The tensile qualities of metal make it one of the most exacting materials to work with. This difficulty also poses a significant challenge to producing detailed and accurate components. Traditional methods just couldn’t keep up with the tighter tolerances that modern engineering calls for.
This is where CNC milling techniques come in. Today, it is among the most common metal-working industrial processes. While others, such as laser and plasma, represent cutting-edge technology, they can’t simply stand up to the capability and complexity a CNC mill can deliver.
To best understand CNC milling techniques, let’s take a look at what it is and how to use them. When you need accurate production on complicated designs or have a fabrication issue that needs to be solved, contact Elemet Manufacturing. We provide innovative solutions for manufacturing problems of all shapes and sizes.
What is CNC Milling?
CNC milling is a machining process that uses computer-controlled rotary cutting tools to remove material from a workpiece. The milling process can be used to create custom parts and prototypes from a variety of metals and other materials.
CNC milling machines are generally more accurate and efficient than traditional machining methods, and they can be used to create complex shapes that would be difficult or impossible to produce with other methods.
CNC milling is an essential machining technology for the modern manufacturing industry.
CNC Milling Techniques
As you can expect, there are various ways in which a CNC machine can achieve the various designs you create. You begin with a computer-aided design (CAD) or 3D model of the component you want.
The software then translates the model into a machine-readable form, which the Computer Numerical Control reads. The CNC mill carries out the instructions and uses different paths and movements to achieve the product. To accomplish your goal, a CNC machine may use the following techniques.
1. Surface or Plain Milling
As the name suggests, the CNC machine employs various tools to subtract material from the surface of the item it is machining. During this process, the mill’s rotation axis moves parallel to the work item.
The type of tool you use depends on the outcome you are expecting to achieve. If you’re looking for a quick outcome, use a wide cutter to remove material from the workpiece quickly. The result, however, may not be the finish you are looking for.
To get a finer finish, it’s best to utilize a tool with finer teeth. You end up using fast cutting speeds and slow feed rates. The outcome is well worth the effort.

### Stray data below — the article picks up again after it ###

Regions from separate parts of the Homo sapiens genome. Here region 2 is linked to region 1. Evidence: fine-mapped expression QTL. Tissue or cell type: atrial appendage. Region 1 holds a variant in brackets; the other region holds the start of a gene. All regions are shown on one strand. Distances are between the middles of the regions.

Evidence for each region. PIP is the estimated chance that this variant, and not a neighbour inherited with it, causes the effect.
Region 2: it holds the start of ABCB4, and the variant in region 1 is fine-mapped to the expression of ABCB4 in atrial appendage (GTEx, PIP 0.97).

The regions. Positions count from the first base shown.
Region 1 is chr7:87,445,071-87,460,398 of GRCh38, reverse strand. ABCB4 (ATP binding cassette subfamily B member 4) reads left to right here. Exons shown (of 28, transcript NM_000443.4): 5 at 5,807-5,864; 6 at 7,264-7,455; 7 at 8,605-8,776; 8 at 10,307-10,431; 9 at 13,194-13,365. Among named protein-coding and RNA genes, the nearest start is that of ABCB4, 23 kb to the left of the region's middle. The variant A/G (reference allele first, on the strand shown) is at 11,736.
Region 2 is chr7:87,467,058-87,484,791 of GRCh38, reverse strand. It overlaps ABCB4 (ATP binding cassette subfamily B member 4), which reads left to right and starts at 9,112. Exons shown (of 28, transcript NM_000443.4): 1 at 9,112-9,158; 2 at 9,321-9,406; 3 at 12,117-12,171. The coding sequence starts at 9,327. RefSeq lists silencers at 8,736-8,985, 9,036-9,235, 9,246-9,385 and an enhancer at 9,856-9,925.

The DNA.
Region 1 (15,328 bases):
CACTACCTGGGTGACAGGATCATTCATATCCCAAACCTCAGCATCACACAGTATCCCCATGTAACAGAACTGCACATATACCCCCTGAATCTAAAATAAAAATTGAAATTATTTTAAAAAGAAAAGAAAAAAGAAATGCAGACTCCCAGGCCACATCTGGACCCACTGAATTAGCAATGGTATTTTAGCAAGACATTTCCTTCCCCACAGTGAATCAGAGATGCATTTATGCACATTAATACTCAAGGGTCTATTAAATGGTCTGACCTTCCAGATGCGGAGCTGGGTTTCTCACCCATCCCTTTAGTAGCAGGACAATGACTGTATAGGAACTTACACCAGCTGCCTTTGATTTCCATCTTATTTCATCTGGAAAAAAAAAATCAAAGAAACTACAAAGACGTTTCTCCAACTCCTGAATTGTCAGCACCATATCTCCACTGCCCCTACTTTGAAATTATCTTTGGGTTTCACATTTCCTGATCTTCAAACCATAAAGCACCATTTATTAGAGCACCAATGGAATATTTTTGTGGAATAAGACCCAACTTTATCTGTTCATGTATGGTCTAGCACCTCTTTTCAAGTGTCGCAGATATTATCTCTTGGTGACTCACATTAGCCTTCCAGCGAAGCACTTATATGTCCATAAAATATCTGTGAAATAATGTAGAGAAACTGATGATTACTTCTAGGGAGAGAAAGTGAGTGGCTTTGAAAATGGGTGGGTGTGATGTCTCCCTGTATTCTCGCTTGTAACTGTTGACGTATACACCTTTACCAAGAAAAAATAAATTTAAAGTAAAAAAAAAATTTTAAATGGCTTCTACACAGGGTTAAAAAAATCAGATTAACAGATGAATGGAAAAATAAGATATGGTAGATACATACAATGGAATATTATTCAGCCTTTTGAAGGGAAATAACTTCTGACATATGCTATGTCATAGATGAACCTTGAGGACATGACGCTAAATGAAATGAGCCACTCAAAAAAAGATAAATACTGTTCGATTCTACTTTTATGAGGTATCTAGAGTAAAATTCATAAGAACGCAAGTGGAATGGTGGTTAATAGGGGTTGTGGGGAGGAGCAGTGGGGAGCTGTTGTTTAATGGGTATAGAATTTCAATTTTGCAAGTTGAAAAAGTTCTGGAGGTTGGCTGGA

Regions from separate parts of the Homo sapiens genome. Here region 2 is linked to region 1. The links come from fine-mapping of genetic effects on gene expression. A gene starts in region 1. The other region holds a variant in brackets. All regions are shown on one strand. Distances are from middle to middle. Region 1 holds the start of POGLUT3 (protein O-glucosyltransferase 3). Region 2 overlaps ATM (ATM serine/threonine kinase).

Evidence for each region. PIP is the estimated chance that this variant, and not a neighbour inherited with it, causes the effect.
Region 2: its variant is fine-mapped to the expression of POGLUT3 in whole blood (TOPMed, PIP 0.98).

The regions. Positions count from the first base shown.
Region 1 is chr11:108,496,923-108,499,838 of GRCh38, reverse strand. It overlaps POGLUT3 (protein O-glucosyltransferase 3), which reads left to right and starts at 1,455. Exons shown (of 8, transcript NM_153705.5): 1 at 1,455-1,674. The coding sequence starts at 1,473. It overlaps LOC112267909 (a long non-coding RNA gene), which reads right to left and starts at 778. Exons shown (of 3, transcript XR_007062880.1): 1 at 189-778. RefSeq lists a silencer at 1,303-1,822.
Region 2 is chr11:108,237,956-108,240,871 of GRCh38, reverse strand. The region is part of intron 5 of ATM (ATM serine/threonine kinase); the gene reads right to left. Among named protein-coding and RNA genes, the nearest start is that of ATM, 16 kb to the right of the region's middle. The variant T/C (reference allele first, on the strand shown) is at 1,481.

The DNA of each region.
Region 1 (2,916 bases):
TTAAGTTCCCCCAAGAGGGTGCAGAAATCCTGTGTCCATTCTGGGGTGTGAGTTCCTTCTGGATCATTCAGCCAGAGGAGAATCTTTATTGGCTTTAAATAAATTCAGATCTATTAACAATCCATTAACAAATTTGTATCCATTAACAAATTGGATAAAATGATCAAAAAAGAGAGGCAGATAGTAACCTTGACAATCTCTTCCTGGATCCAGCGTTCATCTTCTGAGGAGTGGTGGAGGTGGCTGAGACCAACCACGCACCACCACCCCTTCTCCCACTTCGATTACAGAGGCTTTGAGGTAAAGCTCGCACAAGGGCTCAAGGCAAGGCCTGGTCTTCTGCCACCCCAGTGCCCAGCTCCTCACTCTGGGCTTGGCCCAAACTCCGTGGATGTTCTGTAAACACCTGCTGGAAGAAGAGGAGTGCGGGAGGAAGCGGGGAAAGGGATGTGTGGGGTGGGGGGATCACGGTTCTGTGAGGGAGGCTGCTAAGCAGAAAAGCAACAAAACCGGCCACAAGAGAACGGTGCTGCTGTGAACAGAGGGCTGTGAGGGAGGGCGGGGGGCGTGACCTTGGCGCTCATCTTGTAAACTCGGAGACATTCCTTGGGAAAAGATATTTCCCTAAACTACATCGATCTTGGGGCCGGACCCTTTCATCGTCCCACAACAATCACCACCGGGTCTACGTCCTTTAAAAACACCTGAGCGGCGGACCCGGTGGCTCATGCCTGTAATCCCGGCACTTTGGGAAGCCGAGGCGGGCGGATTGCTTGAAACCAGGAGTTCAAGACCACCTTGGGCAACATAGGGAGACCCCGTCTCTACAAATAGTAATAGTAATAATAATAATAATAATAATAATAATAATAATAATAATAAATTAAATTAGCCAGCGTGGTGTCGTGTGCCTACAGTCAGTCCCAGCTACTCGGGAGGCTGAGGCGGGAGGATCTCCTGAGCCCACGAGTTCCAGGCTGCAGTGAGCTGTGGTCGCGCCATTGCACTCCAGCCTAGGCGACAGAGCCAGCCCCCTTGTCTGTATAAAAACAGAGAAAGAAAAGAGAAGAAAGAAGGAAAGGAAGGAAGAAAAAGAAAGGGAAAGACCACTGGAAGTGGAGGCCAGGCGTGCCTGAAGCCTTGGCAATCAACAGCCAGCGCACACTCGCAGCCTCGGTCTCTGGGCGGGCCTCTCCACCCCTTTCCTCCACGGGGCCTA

2. Face Milling
When using the face milling technique, the machine’s rotational axis will be perpendicular to the surface of the workpiece. The tool faces the workpiece face down for the express purpose of removing material from it.
It would be best if you relied on face milling for more intricate contours with a fine finish. The results tend to be superior in comparison to plain milling because the side teeth do the cutting while the tip teeth do the surface finishing.
3. Angular Milling
The cutting tool in this technique faces the workpiece’s surface at an angle. If your design has angular cuts such as dovetails or grooves, then this technique will take care of them quite easily.
If you’re using a 3-axis mill, putting different cutters should be the way to go. You can count on dovetail cutters to attain angled grooves and a conical cutting head if you’re looking for chamfering.
4. Form Milling
Form milling is your go-to technique when you want to get radii, counters, or curves. You employ different cutting tools to achieve specific accuracy for each detail you’ve worked into your design. Therefore, you spend less time switching between cutting heads.
Done right; you can realize the non-flat cuts in a single session. The tools can help you obtain various outcomes, such as round edges and recesses. They’ll need to be the appropriate tools to attain the result you want as accurately as possible.
5. Profile Milling
For concave or convex designs, it takes a three-step process to get desirable outcomes. These are rouging, half-finishing, and final finishing. For a proper profile milling session, use round inserts for the roughing and then ball-nose end mills for the semi-finishing and finishing steps of the process.
Do You Need Advanced CNC Machining Services?
Then look no further than Elemet Manufacturing Services. We have been a market leader in providing innovative solutions for problems facing manufacturers all over the globe. We are a joint venture between Precision Waterjet Concepts and Aitkin Iron Works that merged; we provide you with over 100 years of experience.
Not only do we provide advanced CNC machining services, but we also offer 5-axis waterjet cutting, painting, welding, and other solutions. Our combined knowledge and experience make us a manufacturing powerhouse.
Let our team solve your manufacturing problems. Get in touch with us today.